Orangutan babies know breast is best
The two remaining populations of orangutans – in Borneo and Sumatra – are both in serious decline, critically endangered. This is largely due to factors that include poaching, the illegal pet trade and habitat destruction.
But the orangutans' own slow rate of reproduction is also a factor. The reason for their slow reproduction has been poorly understood until recently.
A new study of orangutan teeth by Dr. Tanya Smith from The Australian Research Centre for Human Evolution has found nursing patterns related to food fluctuation in their habitat. The teeth show biomarkers for barium, which is ingested through maternal milk. In subsequent years barium levels change depending on the availability of solid food, usually seasonal fruit. This means that young orangutans return to maternal milk in years when fruit is in short supply. The pattern indicates that orangutans nurse for an astounding eight or nine years, longer than any other animal.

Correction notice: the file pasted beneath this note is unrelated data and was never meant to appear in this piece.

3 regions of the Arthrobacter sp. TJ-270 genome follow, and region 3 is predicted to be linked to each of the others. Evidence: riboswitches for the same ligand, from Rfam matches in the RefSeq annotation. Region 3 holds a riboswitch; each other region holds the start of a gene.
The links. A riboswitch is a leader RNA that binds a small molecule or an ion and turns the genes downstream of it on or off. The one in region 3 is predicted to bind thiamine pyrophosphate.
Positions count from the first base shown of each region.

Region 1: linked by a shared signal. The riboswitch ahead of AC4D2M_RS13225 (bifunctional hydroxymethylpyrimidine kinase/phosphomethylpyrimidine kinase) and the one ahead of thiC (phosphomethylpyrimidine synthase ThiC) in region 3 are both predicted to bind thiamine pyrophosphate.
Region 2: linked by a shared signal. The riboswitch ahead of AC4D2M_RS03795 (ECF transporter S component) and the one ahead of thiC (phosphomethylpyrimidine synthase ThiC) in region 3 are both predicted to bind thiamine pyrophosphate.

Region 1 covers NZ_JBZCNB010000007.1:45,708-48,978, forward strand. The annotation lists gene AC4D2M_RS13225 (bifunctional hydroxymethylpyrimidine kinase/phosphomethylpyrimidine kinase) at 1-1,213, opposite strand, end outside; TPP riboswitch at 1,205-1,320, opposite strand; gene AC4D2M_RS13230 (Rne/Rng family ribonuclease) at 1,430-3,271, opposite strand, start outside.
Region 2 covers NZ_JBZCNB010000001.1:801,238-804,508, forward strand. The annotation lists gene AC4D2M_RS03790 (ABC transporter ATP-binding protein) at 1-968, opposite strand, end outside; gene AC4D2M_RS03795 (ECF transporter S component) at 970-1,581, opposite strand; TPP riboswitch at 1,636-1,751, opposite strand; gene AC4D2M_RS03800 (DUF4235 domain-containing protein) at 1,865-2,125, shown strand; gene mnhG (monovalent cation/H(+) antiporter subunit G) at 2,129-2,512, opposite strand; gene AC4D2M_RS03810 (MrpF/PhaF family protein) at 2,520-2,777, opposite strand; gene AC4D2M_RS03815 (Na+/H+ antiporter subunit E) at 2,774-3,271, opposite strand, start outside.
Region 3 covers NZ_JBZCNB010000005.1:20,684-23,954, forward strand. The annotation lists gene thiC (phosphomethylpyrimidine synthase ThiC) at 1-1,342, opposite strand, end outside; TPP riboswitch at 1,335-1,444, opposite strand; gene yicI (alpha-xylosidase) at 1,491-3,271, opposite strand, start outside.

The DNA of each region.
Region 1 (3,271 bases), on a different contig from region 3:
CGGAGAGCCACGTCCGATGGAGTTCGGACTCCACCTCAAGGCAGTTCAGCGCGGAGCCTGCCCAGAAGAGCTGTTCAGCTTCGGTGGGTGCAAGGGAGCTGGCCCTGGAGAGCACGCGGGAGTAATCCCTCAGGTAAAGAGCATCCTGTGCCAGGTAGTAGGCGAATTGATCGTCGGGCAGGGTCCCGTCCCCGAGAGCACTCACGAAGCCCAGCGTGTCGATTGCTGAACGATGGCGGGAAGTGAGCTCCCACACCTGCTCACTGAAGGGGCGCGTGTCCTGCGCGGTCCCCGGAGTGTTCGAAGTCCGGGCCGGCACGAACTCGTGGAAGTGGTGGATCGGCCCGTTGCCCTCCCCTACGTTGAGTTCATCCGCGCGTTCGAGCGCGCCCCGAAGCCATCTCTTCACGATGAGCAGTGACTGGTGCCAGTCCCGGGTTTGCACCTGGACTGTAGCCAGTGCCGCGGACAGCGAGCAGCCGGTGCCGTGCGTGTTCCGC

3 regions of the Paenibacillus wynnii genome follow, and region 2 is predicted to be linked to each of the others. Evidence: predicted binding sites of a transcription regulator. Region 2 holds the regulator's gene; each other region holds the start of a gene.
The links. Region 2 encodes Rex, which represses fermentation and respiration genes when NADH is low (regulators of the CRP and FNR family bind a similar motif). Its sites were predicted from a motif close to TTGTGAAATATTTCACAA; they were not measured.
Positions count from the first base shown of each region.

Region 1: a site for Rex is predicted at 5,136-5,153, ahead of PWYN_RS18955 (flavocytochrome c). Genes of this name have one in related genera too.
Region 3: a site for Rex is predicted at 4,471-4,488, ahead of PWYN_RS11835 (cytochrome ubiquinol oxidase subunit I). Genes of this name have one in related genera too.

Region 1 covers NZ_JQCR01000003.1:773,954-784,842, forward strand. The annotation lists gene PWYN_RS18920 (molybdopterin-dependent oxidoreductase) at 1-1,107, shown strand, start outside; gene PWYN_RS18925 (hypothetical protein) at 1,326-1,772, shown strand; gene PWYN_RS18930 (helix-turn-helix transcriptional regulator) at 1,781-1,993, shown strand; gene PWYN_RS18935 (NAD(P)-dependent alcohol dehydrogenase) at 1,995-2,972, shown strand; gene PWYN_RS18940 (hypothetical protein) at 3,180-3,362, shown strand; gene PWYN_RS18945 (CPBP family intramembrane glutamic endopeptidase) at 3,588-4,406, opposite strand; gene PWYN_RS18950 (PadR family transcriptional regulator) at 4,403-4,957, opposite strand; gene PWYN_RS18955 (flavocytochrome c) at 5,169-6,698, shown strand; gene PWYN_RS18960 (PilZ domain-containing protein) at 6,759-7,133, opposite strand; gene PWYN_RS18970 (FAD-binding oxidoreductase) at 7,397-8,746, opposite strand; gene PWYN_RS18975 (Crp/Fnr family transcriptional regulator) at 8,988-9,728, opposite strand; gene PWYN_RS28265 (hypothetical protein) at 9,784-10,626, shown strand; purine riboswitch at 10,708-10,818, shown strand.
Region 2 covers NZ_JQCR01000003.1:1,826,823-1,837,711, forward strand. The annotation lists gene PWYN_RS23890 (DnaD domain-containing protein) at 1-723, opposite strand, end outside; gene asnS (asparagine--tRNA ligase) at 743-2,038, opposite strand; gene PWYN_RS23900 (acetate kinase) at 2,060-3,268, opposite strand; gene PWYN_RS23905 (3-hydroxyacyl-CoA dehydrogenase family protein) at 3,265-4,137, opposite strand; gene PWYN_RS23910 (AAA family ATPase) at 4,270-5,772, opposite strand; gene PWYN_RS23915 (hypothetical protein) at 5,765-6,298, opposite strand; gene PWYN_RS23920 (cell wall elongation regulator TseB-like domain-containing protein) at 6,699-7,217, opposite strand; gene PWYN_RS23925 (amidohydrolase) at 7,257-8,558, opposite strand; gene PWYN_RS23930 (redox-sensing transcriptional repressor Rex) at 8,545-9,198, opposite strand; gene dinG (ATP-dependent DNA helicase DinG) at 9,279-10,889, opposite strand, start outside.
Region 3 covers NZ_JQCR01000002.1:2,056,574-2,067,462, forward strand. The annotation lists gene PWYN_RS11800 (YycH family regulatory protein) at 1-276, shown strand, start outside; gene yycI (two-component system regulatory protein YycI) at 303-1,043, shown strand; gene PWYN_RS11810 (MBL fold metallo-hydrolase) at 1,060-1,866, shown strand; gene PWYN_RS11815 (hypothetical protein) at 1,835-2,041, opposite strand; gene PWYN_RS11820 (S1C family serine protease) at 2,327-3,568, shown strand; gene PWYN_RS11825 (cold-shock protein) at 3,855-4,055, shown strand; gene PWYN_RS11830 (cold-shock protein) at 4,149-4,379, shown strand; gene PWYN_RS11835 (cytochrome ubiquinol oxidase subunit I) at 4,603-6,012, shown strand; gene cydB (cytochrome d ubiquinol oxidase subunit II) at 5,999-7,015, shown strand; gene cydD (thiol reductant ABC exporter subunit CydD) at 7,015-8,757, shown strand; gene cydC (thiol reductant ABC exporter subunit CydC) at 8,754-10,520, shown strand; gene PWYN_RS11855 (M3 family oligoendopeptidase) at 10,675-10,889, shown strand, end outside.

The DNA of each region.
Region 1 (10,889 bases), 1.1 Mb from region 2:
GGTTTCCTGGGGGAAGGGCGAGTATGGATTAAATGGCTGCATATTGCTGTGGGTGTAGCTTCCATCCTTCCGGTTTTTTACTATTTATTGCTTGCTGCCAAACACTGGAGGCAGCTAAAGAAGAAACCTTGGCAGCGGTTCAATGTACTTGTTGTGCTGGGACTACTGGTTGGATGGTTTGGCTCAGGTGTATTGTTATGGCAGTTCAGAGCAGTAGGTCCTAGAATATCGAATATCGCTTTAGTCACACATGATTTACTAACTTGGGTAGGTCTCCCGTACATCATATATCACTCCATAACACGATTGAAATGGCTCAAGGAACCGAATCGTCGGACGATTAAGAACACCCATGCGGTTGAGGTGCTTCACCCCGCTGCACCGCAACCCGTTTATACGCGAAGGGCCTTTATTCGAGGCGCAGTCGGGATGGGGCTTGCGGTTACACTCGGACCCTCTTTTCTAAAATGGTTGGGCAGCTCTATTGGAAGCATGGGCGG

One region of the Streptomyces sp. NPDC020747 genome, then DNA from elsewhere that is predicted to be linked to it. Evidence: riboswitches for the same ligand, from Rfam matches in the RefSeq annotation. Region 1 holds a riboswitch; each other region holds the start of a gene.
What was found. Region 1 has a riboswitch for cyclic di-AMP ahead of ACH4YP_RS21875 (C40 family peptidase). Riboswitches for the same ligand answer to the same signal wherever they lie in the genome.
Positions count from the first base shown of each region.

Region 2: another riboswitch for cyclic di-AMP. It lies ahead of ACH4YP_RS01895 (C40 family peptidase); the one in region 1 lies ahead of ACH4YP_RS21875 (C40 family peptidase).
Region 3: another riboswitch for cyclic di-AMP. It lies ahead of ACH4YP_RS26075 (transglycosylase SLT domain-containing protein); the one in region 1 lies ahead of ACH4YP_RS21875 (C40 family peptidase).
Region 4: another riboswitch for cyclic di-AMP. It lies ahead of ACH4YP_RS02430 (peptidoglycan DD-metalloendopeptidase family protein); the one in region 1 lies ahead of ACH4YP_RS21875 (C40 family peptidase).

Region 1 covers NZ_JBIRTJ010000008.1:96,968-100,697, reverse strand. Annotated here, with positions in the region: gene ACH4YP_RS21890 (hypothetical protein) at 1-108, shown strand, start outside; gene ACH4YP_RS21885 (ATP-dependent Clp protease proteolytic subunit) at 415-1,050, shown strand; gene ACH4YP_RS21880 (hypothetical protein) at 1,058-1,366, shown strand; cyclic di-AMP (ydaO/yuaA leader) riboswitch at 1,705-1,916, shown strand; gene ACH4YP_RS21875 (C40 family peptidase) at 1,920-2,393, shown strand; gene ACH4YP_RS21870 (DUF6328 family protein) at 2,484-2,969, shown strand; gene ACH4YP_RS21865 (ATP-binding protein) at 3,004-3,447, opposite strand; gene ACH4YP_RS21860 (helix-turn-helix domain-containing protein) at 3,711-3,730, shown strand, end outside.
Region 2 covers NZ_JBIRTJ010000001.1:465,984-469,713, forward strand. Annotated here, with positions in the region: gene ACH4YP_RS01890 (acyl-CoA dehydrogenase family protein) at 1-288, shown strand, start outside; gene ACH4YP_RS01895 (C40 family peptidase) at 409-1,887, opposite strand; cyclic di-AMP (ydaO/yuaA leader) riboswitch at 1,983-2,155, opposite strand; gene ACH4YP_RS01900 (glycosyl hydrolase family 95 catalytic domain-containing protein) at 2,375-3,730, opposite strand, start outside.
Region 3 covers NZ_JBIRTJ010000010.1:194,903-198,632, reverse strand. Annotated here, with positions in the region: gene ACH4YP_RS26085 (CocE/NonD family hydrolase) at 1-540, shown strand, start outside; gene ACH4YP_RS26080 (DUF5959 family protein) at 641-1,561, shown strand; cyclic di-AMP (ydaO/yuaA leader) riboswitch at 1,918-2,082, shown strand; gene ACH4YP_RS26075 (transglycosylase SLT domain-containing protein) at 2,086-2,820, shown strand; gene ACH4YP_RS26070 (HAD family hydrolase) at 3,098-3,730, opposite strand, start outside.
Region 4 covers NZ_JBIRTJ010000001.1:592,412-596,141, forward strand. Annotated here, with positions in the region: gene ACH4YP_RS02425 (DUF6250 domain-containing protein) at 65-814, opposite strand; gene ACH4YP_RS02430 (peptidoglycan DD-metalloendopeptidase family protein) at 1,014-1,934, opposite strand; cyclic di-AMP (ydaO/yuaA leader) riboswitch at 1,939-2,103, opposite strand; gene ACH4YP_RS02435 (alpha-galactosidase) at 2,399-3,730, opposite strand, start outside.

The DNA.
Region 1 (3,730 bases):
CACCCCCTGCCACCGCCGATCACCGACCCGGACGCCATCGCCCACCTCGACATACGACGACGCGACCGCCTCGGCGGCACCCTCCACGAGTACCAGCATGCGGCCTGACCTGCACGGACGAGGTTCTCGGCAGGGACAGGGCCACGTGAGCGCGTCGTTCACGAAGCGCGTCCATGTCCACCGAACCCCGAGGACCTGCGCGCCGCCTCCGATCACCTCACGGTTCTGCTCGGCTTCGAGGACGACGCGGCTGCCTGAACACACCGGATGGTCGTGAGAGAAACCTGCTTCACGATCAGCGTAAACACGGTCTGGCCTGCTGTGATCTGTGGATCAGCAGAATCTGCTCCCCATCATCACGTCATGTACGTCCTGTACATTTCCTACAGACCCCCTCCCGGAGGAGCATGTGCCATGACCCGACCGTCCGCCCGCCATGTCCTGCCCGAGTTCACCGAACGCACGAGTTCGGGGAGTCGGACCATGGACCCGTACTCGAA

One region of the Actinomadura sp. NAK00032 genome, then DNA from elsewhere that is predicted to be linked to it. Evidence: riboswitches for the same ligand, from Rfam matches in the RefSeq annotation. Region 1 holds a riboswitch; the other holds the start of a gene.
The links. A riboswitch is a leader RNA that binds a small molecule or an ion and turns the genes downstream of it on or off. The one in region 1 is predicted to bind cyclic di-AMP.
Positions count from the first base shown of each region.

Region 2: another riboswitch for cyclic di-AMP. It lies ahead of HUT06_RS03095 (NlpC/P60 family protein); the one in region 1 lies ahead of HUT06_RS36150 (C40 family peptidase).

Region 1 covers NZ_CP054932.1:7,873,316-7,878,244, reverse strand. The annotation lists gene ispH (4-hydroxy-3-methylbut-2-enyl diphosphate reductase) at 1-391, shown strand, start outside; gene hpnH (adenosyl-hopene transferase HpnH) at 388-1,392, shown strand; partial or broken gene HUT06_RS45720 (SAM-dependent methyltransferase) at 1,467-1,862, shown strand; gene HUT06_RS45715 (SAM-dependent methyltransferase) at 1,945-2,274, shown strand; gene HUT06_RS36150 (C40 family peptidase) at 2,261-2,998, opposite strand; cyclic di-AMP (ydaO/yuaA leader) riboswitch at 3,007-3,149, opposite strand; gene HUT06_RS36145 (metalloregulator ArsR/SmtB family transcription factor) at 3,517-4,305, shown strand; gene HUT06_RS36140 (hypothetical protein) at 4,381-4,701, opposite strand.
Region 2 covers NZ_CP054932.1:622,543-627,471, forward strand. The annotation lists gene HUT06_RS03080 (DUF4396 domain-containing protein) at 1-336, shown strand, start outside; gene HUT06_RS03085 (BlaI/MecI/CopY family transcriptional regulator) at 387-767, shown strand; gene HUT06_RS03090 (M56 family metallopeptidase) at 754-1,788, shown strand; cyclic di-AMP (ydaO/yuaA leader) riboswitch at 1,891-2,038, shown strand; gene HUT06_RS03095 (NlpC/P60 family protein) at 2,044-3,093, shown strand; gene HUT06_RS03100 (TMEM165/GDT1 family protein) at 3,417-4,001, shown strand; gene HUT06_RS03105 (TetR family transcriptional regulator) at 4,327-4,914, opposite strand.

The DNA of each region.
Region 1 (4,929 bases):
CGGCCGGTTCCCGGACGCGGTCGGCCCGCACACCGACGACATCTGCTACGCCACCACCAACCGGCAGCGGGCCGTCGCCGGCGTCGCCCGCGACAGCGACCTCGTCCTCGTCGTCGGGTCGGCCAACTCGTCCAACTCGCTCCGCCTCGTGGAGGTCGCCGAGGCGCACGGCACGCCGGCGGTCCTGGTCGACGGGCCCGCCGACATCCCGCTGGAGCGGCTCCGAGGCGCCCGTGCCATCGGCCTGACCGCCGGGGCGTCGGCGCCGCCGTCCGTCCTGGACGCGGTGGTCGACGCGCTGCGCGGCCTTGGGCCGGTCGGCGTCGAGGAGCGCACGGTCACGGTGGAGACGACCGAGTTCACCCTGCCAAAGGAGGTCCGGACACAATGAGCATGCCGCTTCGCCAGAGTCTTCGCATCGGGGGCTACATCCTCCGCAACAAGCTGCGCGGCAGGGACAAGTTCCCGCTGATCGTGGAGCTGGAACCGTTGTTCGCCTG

Because females reach sexual maturity at age 15, they are limited in the number of offspring they can produce in their average 45 to 50 year lifespan. This means orangutan numbers will be very slow to recover, if at all. The research was published in Science Advances: Cyclical nursing patterns in wild orangutans.